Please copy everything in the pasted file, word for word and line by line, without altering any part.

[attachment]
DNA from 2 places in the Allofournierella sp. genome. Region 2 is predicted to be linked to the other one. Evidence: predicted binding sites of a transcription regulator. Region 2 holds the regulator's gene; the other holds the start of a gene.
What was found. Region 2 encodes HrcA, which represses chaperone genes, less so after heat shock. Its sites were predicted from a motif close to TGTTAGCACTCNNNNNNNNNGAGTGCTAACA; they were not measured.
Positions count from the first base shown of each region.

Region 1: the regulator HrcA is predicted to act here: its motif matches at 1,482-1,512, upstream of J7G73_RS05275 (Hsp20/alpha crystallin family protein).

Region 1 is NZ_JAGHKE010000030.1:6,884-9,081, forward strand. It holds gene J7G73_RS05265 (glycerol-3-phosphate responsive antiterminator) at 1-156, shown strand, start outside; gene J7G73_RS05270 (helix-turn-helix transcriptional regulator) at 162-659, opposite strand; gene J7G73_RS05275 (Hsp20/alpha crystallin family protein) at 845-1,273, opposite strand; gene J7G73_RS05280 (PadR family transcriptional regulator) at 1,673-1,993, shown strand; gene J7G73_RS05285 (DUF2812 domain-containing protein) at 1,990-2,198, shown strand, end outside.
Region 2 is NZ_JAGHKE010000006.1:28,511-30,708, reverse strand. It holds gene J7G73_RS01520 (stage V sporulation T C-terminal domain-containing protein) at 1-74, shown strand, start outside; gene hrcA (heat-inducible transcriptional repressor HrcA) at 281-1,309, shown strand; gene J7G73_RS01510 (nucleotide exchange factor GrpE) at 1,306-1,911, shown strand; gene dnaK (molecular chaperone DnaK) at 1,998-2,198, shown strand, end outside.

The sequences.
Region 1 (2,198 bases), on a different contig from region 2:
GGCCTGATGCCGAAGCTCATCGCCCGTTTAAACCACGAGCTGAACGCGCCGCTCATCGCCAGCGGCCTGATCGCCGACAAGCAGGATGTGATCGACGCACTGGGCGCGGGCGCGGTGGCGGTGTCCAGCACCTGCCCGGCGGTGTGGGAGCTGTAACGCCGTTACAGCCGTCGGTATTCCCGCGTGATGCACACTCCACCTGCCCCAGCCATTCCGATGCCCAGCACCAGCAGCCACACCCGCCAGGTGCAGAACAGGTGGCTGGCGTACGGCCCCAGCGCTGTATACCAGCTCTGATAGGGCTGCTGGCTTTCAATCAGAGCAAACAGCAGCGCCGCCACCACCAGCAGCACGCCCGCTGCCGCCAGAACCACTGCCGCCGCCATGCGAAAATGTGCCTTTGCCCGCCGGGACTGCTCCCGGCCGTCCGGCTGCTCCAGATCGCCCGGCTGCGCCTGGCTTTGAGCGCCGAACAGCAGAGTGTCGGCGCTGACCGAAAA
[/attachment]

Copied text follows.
DNA from 2 places in the Allofournierella sp. genome. Region 2 is predicted to be linked to the other one. Evidence: predicted binding sites of a transcription regulator. Region 2 holds the regulator's gene; the other holds the start of a gene.
What was found. Region 2 encodes HrcA, which represses chaperone genes, less so after heat shock. Its sites were predicted from a motif close to TGTTAGCACTCNNNNNNNNNGAGTGCTAACA; they were not measured.
Positions count from the first base shown of each region.

Region 1: the regulator HrcA is predicted to act here: its motif matches at 1,482-1,512, upstream of J7G73_RS05275 (Hsp20/alpha crystallin family protein).

Region 1 is NZ_JAGHKE010000030.1:6,884-9,081, forward strand. It holds gene J7G73_RS05265 (glycerol-3-phosphate responsive antiterminator) at 1-156, shown strand, start outside; gene J7G73_RS05270 (helix-turn-helix transcriptional regulator) at 162-659, opposite strand; gene J7G73_RS05275 (Hsp20/alpha crystallin family protein) at 845-1,273, opposite strand; gene J7G73_RS05280 (PadR family transcriptional regulator) at 1,673-1,993, shown strand; gene J7G73_RS05285 (DUF2812 domain-containing protein) at 1,990-2,198, shown strand, end outside.
Region 2 is NZ_JAGHKE010000006.1:28,511-30,708, reverse strand. It holds gene J7G73_RS01520 (stage V sporulation T C-terminal domain-containing protein) at 1-74, shown strand, start outside; gene hrcA (heat-inducible transcriptional repressor HrcA) at 281-1,309, shown strand; gene J7G73_RS01510 (nucleotide exchange factor GrpE) at 1,306-1,911, shown strand; gene dnaK (molecular chaperone DnaK) at 1,998-2,198, shown strand, end outside.

The sequences.
Region 1 (2,198 bases), on a different contig from region 2:
GGCCTGATGCCGAAGCTCATCGCCCGTTTAAACCACGAGCTGAACGCGCCGCTCATCGCCAGCGGCCTGATCGCCGACAAGCAGGATGTGATCGACGCACTGGGCGCGGGCGCGGTGGCGGTGTCCAGCACCTGCCCGGCGGTGTGGGAGCTGTAACGCCGTTACAGCCGTCGGTATTCCCGCGTGATGCACACTCCACCTGCCCCAGCCATTCCGATGCCCAGCACCAGCAGCCACACCCGCCAGGTGCAGAACAGGTGGCTGGCGTACGGCCCCAGCGCTGTATACCAGCTCTGATAGGGCTGCTGGCTTTCAATCAGAGCAAACAGCAGCGCCGCCACCACCAGCAGCACGCCCGCTGCCGCCAGAACCACTGCCGCCGCCATGCGAAAATGTGCCTTTGCCCGCCGGGACTGCTCCCGGCCGTCCGGCTGCTCCAGATCGCCCGGCTGCGCCTGGCTTTGAGCGCCGAACAGCAGAGTGTCGGCGCTGACCGAAAA